Quotes, Video; Promo Photos
Voice of North Carolina.org
Review of Raleigh Symphony/ Jazz Orchestra
October 11, 2009. By Paul D.
of Orange County Press Release, March 4, 2009
Parlor Concert with Susan Reeves Trio
Downtowner Magazine, vol5 issue2
Raleigh Jazz Orchestra Review,
Voice of North Carolina.org
Review of Chapel Hill Community Chorus Concert
July 20, 2007. By Ken Hoover
Durham Herald-Sun, "Durham singer
to resurrect an unheard 'classic' " July
20, 2007 By Sonia L. Johnson, including photo
by Walt Unks,
(Used by permission)
(Click to see page:)
WCOM 103.5 LP FM Carrboro NC
April 15, 2007
radio interview on "Melva's Musings on Jazz," with host
Okun. Summary at her
WSHA 88.9 FM Raleigh NC
October 10, 2006
radio interview and guest programmer on "Straight No Chaser:Tuesday Edition,"
with host Riley.
WSHA 88.9 FM Raleigh NC
Live radio interview on "Local Artist Showcase",
an hour with
CD Single "Madame Heartache"
is featured in "HOT PICKS" for
the week of July 10-16,
2006. See page and comments:
88.9 FM Raleigh NC
April 26, 2006
Live radio performance
and interview with host John Bouille, joined by Jules van Binsbergen,
piano & Peter Innocenti, bass.
Tar Heel, "Weaver Street Concerts..."
Alexander Trowbridge, including photo by Allison Miller,
April 3, 2006
Durham Herald-Sun, "Emerging Artists" By Cynthia Greenlee-Donnell,
including photo by Walt Unks,
December 16, 2004
Many moods of jazzSusan Reeves, "Alive!" (Bent 4 Music).
Local jazz singer with local duo at local jazz club -- another example of Triangle
talent that transcends the backwater connotation of "local." Reeves
studied under Mary Lou Williams and Paul Jeffrey at Duke. She sings Clifford Brown's
challenging "Joy Spring," reason enough to commend this CD. (see
By OWEN CORDLE
The Raleigh News & Observer, Gift
Nov. 28, 2004
Susan Reeves, "aLive"
By OWEN CORDLE
The Raleigh News & Observer,
Steady progress has guided
Triangle singer Susan Reeves' career, which began in Paul Jeffrey's jazz department
at Duke University. Jazz continually poses something new to learn, something old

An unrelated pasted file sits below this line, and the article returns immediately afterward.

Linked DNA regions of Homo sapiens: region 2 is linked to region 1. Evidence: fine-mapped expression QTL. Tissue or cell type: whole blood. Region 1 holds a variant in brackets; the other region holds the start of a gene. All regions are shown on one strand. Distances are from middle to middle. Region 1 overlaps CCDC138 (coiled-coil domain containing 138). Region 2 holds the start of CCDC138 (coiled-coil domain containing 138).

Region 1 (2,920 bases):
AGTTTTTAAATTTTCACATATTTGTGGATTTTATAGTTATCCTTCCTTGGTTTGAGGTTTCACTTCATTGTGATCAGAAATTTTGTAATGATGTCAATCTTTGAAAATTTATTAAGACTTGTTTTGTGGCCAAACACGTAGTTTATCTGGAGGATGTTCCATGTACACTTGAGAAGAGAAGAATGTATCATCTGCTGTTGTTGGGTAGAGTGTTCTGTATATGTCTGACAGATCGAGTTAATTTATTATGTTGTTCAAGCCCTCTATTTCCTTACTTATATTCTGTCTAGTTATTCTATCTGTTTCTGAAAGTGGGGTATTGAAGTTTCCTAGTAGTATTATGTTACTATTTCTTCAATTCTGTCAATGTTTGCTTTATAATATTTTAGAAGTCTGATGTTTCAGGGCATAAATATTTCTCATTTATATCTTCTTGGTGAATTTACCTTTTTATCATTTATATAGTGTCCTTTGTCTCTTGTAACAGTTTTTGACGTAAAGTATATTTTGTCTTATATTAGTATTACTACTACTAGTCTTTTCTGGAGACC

to reassess and something fundamental to shore up. For Reeves, impressive results
appear throughout "aLive" (Bent 4 Music), recorded at Jayzz jazz club
in Raleigh with Triangle musicians Dana Chell (guitar) and Ben Palmer (bass).
Guest pianist Martin Eagle appears on one track.
The album opens with
Clifford Brown's "Joy Spring," a daunting bebop workout that offers
no shade along the way. Reeves sprints securely in her bright, optimistic voice
as Palmer walks a firm line underneath. Chell solos with a tone and melodic approach
reminiscent of Jim Hall. He consistently intrigues throughout the album as he
superimposes occasional boxy rhythmic phrases over the swing feel of Palmer's
bass and meshes webs of harmonically arresting arpeggios. Sometimes he captures
the spirit of Hall more than Hall himself does these days.
group transforms "Oh, What a Beautiful Morning" into a blue sunrise,
with Reeves jivey and overtly bluesy. The Hoagy Carmichael ballad "Skylark"
affords an earful of the singer's sweet vibrato (which recalls Marlene VerPlanck,
admittedly an obscure reference, but perhaps familiar to some) and in-the-tradition
On "As Long as I Live,"
Reeves' exaggerated enunciation and phrasing trip the "caution" light
for me. Can't say that I'm a fan of this mannered approach. Things right themselves
for the remainder of the album, which includes, among others, a fine and mellow
"Come Rain or Come Shine" and a nicely paced Reeves ballad called "Let
Me Fall in Love."
Reeves recorded this
album four months before she and Palmer performed at the Montreux Jazz Festival
this summer. A CD release party is scheduled for Friday at Vin Rouge in Durham
with Chell, Palmer and Eagle. The album is available from the singer's Web site,